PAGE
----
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Sarcastic and judgmental, Tibby approaches her summer
at Wallman’s as she approaches life in general: she expects to be
miserable, and she assumes everyone around her is ridiculous. Tibby
has a nose ring and former-hippie parents, and she views the world
through skeptical, wary eyes. She has always had a unique outlook
on life, especially since she attends an “alternative” school and
has been with her parents through various careers, including organic
farming. Tibby’s wariness and skepticism don’t stop her from being
a loyal, devoted friend. She loves her friends and is a source of
stability for them. They rely on her to take their side no matter
what, and Tibby proves infinitely willing to condemn the whole world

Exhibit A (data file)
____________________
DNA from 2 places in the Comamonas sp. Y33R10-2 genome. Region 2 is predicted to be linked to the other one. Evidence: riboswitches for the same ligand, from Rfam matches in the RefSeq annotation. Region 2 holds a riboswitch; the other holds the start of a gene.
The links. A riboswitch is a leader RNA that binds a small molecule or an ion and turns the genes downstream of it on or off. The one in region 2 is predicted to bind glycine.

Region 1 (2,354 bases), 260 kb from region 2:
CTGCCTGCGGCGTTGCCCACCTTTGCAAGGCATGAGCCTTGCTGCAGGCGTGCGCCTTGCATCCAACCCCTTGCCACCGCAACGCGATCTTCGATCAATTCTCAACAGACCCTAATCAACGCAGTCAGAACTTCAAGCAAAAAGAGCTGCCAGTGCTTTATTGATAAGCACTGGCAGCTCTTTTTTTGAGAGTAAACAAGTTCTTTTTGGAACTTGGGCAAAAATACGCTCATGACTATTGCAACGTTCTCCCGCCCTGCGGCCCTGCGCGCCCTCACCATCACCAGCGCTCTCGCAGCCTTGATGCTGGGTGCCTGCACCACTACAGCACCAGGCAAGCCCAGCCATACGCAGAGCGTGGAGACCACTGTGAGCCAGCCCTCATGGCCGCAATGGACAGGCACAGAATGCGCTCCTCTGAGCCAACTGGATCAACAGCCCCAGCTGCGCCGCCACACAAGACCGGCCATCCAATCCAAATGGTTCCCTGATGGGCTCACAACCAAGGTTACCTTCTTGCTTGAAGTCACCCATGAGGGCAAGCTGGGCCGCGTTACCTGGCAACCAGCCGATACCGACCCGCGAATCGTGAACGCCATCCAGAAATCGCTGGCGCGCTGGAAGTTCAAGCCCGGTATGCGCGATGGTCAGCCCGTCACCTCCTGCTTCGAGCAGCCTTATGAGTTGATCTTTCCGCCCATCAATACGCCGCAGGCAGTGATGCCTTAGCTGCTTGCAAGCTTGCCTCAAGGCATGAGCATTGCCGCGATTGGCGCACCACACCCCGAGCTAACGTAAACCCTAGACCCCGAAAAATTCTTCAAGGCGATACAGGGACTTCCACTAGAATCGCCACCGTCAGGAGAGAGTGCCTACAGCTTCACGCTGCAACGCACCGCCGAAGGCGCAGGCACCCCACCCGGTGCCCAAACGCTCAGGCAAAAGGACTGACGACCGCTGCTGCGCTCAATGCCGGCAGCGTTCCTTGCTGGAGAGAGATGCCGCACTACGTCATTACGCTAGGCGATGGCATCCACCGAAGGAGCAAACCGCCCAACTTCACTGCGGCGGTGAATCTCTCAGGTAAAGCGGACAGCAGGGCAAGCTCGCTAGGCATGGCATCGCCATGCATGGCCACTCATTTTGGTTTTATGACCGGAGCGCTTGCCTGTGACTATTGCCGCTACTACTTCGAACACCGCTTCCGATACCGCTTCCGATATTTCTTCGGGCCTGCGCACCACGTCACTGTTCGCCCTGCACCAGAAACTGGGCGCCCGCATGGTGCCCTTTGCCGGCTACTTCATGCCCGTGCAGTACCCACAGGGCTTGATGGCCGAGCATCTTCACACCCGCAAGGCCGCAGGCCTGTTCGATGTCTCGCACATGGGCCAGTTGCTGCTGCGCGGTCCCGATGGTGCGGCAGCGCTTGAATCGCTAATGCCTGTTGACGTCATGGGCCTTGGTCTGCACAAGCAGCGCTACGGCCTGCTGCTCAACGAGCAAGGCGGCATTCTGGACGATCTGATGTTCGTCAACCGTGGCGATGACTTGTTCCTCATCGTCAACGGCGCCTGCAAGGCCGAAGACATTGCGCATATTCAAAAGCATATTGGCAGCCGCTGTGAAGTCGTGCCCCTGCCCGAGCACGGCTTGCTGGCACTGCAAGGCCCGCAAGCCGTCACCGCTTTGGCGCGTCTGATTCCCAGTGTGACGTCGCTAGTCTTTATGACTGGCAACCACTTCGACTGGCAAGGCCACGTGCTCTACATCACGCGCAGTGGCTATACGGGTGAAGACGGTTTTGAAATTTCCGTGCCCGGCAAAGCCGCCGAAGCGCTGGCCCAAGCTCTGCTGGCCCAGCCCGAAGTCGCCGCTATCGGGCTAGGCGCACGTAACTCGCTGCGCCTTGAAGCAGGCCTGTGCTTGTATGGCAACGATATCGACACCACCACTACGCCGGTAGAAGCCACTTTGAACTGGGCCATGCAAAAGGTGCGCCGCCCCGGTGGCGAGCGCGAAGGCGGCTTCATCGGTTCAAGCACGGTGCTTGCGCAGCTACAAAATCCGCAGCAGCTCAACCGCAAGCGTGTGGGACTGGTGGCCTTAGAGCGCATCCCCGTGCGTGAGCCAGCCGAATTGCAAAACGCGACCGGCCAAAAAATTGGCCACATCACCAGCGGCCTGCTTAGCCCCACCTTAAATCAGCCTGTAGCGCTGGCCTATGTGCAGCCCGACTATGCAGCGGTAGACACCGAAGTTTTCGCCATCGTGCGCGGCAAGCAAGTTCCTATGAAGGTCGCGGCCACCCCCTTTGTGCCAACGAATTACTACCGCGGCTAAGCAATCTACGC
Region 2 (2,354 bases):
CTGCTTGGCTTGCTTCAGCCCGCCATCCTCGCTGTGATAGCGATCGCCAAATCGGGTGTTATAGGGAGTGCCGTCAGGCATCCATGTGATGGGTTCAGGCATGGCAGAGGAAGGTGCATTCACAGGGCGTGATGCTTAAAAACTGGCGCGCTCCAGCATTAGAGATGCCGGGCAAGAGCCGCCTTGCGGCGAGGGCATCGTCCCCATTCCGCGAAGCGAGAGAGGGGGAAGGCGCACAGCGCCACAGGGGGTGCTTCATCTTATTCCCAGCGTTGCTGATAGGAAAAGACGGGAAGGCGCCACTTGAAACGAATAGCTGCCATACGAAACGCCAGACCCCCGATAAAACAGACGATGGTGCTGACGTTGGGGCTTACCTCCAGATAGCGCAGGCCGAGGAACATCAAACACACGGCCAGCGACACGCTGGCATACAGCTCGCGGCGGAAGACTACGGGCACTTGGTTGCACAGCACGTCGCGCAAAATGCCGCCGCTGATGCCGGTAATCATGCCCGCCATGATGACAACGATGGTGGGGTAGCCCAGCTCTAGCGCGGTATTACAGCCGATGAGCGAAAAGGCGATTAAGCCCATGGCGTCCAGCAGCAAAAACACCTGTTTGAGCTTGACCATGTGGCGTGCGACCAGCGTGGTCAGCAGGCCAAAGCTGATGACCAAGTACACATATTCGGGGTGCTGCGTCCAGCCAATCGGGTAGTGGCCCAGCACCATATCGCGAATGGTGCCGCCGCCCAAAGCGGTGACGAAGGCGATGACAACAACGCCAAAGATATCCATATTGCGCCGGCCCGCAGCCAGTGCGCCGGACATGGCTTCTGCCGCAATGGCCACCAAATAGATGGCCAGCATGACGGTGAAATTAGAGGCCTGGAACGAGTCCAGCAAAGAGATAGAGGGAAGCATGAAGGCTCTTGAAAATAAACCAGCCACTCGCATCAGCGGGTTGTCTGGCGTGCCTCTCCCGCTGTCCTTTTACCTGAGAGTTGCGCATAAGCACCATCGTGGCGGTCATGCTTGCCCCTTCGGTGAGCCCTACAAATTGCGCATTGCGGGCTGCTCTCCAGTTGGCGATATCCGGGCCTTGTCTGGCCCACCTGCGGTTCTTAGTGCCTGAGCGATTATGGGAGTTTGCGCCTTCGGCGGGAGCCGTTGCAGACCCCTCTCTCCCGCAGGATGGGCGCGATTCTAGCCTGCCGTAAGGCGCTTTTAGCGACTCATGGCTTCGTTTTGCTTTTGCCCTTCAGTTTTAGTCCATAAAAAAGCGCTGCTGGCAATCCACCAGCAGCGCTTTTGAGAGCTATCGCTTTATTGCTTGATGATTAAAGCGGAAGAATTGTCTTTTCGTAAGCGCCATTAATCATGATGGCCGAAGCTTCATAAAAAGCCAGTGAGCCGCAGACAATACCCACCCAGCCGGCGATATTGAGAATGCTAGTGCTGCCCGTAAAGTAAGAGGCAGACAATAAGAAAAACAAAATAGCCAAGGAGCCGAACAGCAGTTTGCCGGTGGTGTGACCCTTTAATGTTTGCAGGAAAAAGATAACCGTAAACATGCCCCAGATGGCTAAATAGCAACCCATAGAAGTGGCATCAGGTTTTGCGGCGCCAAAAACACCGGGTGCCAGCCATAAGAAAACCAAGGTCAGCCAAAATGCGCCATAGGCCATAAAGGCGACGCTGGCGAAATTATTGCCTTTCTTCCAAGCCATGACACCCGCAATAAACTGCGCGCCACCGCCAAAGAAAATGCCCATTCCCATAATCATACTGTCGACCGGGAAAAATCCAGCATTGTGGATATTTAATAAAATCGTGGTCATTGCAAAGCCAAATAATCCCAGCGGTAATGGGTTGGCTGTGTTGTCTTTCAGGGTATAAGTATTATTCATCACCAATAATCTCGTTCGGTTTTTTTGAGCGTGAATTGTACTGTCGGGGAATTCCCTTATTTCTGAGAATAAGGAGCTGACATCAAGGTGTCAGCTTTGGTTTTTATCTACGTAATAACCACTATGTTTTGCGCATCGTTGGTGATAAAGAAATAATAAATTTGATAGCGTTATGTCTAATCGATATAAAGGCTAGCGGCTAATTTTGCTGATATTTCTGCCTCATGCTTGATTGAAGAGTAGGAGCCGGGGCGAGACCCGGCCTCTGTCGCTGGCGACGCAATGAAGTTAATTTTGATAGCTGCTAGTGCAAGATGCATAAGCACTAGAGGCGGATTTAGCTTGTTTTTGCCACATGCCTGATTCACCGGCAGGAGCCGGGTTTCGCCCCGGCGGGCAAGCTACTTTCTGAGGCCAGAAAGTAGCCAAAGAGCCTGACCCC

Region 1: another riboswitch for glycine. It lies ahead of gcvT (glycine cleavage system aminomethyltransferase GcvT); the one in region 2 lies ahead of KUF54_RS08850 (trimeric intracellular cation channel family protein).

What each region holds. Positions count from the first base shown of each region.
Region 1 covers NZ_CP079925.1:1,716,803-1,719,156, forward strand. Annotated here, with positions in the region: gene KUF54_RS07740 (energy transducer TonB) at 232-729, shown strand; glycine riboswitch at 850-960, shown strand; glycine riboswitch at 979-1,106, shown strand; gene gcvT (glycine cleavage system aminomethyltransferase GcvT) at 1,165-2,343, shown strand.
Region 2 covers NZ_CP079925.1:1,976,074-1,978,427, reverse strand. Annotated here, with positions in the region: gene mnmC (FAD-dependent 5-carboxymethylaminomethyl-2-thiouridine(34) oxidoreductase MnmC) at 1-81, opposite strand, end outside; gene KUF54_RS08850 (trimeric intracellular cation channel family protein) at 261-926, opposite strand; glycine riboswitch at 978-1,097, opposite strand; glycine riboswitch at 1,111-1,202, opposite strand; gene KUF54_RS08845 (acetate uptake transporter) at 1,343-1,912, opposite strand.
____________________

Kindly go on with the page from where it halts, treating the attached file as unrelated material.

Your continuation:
if it’ll make her friends feel better. She may judge others harshly,
but she never judges her friends—no matter what they do. Although
Tibby is disappointed to spend the summer alone in Bethesda, she
doesn’t just sit around moping. Instead, she turns her experiences
into art by making a documentary in which she records the perceived
utter boredom and inanity of her hometown.
When Tibby meets Bailey, she looks no further than Bailey’s
very young age and annoying persistence, certain that Bailey is
just a pest to be ignored and tossed aside. However, Tibby’s usual
dismissiveness is challenged when she finds out that Bailey has
cancer. Tibby eventually opens up to Bailey, finding a true friend.
She realizes that Bailey has a lot to teach her about compassion,
openness, and happiness, and she learns from Bailey how to see what’s
inside of people who may, on the outside, look like losers or fools.
Tibby ultimately gains a new perspective on life, and she is more
willing to live her life fully, opening herself up to others in
a way she hasn’t done before.
Ace your assignments with our guide to The Sisterhood of the Traveling Pants!